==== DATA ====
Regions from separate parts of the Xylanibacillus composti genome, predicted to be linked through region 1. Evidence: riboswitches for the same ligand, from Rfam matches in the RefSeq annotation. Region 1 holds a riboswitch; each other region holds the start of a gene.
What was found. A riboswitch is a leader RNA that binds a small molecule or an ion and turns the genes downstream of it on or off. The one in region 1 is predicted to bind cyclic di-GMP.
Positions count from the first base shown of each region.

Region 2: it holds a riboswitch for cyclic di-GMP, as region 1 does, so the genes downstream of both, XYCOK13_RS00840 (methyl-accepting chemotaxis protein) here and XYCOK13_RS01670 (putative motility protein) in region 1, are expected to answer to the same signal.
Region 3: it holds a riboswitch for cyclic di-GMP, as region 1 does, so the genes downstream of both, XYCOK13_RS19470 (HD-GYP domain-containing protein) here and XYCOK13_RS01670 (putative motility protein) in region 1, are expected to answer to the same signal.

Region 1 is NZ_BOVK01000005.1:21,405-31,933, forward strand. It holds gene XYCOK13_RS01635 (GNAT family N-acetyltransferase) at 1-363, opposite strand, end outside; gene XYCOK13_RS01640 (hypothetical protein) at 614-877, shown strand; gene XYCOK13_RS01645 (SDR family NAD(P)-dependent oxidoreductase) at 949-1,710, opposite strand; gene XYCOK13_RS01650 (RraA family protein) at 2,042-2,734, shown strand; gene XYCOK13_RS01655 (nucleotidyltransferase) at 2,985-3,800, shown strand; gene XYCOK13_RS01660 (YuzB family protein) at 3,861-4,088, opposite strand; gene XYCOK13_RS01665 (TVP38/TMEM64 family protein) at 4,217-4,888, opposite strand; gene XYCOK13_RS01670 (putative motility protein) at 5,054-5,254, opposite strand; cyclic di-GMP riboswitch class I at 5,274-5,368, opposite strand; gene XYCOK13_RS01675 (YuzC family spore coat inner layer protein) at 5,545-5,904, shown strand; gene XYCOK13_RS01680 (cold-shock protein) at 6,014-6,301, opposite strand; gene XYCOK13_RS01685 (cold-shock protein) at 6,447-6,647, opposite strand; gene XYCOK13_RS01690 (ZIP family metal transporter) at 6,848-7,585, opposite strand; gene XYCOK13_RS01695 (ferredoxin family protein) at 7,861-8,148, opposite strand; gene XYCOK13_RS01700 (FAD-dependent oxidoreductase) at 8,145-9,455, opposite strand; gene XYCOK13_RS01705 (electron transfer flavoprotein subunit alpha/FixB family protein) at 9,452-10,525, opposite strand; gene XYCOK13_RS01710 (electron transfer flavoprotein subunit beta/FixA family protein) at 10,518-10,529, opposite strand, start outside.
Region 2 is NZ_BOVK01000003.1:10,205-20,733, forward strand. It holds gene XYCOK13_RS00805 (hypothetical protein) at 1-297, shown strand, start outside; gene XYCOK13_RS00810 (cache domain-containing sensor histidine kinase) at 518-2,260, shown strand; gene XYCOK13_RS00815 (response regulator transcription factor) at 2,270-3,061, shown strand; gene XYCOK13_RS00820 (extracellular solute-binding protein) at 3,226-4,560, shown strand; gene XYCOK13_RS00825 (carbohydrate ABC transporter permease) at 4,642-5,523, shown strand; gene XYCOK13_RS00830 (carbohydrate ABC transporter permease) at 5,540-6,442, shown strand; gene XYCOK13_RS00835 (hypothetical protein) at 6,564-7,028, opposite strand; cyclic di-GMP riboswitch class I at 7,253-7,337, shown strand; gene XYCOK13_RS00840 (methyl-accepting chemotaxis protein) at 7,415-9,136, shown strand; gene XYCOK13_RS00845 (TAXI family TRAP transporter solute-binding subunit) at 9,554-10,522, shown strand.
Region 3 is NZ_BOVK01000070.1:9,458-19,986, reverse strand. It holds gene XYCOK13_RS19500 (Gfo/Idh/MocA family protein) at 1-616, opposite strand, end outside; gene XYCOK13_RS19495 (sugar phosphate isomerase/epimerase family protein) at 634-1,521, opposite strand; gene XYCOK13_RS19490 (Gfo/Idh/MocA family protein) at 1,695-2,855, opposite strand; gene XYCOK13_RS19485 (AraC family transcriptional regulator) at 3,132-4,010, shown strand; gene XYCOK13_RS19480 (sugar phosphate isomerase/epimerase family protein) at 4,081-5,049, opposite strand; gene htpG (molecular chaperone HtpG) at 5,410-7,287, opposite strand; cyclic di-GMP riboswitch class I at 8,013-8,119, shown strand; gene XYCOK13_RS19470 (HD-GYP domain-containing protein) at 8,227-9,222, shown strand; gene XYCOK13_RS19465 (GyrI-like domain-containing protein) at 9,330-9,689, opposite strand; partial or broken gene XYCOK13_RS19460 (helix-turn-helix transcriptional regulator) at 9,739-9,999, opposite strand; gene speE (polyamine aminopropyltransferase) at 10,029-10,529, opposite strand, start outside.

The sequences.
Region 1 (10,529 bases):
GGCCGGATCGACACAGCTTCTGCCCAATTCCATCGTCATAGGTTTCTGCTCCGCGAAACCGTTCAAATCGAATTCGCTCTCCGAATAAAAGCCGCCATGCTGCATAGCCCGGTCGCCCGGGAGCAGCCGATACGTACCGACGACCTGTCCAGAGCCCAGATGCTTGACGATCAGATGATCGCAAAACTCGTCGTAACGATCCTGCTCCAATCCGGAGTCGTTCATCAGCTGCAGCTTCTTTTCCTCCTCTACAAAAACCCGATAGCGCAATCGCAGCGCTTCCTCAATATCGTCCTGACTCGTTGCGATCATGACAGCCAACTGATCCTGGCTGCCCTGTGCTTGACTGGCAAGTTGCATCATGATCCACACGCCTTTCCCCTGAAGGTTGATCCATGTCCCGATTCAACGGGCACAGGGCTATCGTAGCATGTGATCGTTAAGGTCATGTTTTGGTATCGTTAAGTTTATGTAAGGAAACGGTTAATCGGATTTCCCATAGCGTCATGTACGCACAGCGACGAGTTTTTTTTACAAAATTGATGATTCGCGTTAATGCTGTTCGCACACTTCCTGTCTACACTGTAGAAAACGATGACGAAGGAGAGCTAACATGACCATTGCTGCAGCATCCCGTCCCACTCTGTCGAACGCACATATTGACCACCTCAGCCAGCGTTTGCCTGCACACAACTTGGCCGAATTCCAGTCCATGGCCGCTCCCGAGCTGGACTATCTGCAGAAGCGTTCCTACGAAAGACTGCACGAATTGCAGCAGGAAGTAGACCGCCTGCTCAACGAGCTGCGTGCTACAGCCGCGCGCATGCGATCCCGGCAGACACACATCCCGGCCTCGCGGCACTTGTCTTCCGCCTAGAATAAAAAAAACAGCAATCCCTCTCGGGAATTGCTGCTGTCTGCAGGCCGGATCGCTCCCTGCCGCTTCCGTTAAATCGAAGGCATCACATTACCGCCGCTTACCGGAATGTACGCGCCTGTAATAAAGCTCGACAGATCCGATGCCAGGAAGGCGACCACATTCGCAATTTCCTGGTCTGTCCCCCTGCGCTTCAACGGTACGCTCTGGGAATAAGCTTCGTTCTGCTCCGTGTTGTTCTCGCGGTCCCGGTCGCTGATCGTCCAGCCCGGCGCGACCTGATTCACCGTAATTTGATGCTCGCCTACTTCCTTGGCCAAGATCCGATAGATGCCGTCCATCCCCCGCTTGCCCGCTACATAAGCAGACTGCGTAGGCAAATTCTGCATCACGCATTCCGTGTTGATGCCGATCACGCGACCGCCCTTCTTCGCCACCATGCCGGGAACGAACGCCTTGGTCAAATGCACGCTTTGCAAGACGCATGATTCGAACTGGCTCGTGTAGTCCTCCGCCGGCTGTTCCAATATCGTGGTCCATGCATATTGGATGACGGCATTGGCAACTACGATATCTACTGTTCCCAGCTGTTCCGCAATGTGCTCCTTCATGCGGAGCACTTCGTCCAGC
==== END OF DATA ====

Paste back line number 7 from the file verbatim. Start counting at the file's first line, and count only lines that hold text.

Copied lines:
Region 2 is NZ_BOVK01000003.1:10,205-20,733, forward strand. It holds gene XYCOK13_RS00805 (hypothetical protein) at 1-297, shown strand, start outside; gene XYCOK13_RS00810 (cache domain-containing sensor histidine kinase) at 518-2,260, shown strand; gene XYCOK13_RS00815 (response regulator transcription factor) at 2,270-3,061, shown strand; gene XYCOK13_RS00820 (extracellular solute-binding protein) at 3,226-4,560, shown strand; gene XYCOK13_RS00825 (carbohydrate ABC transporter permease) at 4,642-5,523, shown strand; gene XYCOK13_RS00830 (carbohydrate ABC transporter permease) at 5,540-6,442, shown strand; gene XYCOK13_RS00835 (hypothetical protein) at 6,564-7,028, opposite strand; cyclic di-GMP riboswitch class I at 7,253-7,337, shown strand; gene XYCOK13_RS00840 (methyl-accepting chemotaxis protein) at 7,415-9,136, shown strand; gene XYCOK13_RS00845 (TAXI family TRAP transporter solute-binding subunit) at 9,554-10,522, shown strand.